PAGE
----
Tourism around the world has been growing fast with total visitor spending now in excess of $7 trillion USD and 11% of global GDP. More than $1.3 trillion of this spending is from 1.2 billion international travelers. This growth is being driven by several long-term trends including rapidly expanding middle classes in developing countries, rebounding economies after the Great Financial Crisis and a shift from goods to services in consumer preferences – including those seeking travel experiences.
This growth is creating an increasing range of problems that Skift has coined “Overtourism”. These problems include crowding and congestion, impact on historic sites, increased waste and environmental degradation. In an increasing number of cities, regions and nations, local residents are expressing their frustration with these impacts and the tourism industry is being forced to respond.
These resources and best practice examples can guide you and your destination's efforts towards avoiding, mitigating and/or managing Overtourism.
1. The DMO’s Role
The challenges of Overtourism emphasizes the important role for any destination organization in both marketing and management. A DMO needs to be a DMMO – Destination Marketing and Management Organization. The risks, issues and challenges of Overtourism can only be effectively addressed if the DMO is actively involved with other government agencies in destination management. This can include involvement in tasks such as surveying local residents, helping mitigate parking and traffic congestion, educating visitors, providing input into natural areas management plans and more. Ensure your organization has the mandate and resources for providing this leadership and support.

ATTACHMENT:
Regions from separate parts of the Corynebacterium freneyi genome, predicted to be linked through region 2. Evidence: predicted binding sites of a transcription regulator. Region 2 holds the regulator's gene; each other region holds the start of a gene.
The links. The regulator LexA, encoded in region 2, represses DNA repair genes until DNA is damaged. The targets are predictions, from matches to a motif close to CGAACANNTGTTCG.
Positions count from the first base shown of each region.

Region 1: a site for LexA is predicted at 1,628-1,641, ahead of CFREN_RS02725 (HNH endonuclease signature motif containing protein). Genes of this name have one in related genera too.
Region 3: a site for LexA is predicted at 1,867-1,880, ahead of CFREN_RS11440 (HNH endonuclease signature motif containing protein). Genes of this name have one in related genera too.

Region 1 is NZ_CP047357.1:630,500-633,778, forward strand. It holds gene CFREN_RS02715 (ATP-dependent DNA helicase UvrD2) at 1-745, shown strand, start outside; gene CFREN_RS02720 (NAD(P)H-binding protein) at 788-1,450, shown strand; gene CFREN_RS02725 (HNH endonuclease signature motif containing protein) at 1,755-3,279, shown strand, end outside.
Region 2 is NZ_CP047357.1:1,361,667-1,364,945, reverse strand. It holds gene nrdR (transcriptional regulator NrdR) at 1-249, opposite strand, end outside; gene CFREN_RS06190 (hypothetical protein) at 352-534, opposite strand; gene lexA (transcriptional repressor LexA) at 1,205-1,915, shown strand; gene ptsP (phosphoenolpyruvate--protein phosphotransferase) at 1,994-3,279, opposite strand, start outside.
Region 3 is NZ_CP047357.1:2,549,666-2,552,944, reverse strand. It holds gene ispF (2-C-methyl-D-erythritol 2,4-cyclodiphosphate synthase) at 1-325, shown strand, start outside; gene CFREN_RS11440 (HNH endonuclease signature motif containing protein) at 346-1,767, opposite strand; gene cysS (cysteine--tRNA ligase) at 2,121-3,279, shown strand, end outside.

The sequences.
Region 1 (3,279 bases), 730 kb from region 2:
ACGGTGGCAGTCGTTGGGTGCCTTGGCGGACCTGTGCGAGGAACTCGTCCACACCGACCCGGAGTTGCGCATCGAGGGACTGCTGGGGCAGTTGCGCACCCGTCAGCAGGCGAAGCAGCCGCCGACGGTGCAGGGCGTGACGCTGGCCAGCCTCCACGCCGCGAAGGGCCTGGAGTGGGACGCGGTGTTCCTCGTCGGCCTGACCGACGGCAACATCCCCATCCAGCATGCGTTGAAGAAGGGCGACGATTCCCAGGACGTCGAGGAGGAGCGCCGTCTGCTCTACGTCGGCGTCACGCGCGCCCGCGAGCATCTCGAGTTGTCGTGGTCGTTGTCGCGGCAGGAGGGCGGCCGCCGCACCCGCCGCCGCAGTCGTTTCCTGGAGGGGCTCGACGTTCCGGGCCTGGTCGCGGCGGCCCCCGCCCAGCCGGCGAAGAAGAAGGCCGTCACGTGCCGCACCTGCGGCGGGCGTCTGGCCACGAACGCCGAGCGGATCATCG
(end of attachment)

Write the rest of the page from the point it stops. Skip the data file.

- “Destination Next” from Destinations International is a great resource describing the evolving role and responsibilities of Destination Marketing and Management Organizations.
- Stay up to date with the latest news and responses to managing Overtourism. Skift, who coined the term, has an excellent online library of “Overtourism” articles.
2. Developing or Updating an Overall Destination Strategy
The efforts to avoid or minimize Overtourism also need to include a clear, long-term management plan for the destination. This is a full, holistic view of tourism within the destination–identifying the outcomes and benefits sought from tourism with the marketing and management strategies that will be used to ensure tourism growth is both achievable and well-managed. Tourism must be sustainable over the long-term for businesses, the community and the environment. This “triple bottom line” approach ensures that tourism provides benefits to all the key stakeholders and assets in any community–outcomes that are the foundation of long term tourism success.
- Australian Regional Tourism developed a set of best practice guidelines for developing a Destination Management Plan that is a useful starting point
- The World Travel & Tourism Council with consultants McKinsey published "Coping with Success," a global review of best practice principles for specifically managing Overtourism.